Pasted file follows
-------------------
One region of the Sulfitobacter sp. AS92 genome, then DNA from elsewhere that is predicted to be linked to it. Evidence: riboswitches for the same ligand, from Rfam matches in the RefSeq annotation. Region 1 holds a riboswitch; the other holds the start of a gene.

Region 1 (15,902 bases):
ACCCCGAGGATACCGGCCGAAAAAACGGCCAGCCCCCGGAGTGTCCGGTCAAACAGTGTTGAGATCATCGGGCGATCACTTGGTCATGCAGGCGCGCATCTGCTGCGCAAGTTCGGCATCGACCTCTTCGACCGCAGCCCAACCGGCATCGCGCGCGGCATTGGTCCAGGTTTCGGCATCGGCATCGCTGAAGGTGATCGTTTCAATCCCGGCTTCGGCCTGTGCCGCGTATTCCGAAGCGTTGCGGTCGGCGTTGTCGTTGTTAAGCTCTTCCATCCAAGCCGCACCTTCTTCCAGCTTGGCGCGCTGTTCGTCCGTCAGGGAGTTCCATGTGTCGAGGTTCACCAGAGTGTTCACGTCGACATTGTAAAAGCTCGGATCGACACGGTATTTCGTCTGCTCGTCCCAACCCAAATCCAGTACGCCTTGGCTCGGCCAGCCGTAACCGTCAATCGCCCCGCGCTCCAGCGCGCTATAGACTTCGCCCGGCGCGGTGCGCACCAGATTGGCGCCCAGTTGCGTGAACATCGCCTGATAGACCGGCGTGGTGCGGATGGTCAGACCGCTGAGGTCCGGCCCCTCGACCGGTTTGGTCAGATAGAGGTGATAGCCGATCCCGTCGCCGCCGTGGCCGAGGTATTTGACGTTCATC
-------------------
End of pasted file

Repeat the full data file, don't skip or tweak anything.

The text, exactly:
One region of the Sulfitobacter sp. AS92 genome, then DNA from elsewhere that is predicted to be linked to it. Evidence: riboswitches for the same ligand, from Rfam matches in the RefSeq annotation. Region 1 holds a riboswitch; the other holds the start of a gene.

Region 1 (15,902 bases):
ACCCCGAGGATACCGGCCGAAAAAACGGCCAGCCCCCGGAGTGTCCGGTCAAACAGTGTTGAGATCATCGGGCGATCACTTGGTCATGCAGGCGCGCATCTGCTGCGCAAGTTCGGCATCGACCTCTTCGACCGCAGCCCAACCGGCATCGCGCGCGGCATTGGTCCAGGTTTCGGCATCGGCATCGCTGAAGGTGATCGTTTCAATCCCGGCTTCGGCCTGTGCCGCGTATTCCGAAGCGTTGCGGTCGGCGTTGTCGTTGTTAAGCTCTTCCATCCAAGCCGCACCTTCTTCCAGCTTGGCGCGCTGTTCGTCCGTCAGGGAGTTCCATGTGTCGAGGTTCACCAGAGTGTTCACGTCGACATTGTAAAAGCTCGGATCGACACGGTATTTCGTCTGCTCGTCCCAACCCAAATCCAGTACGCCTTGGCTCGGCCAGCCGTAACCGTCAATCGCCCCGCGCTCCAGCGCGCTATAGACTTCGCCCGGCGCGGTGCGCACCAGATTGGCGCCCAGTTGCGTGAACATCGCCTGATAGACCGGCGTGGTGCGGATGGTCAGACCGCTGAGGTCCGGCCCCTCGACCGGTTTGGTCAGATAGAGGTGATAGCCGATCCCGTCGCCGCCGTGGCCGAGGTATTTGACGTTCATC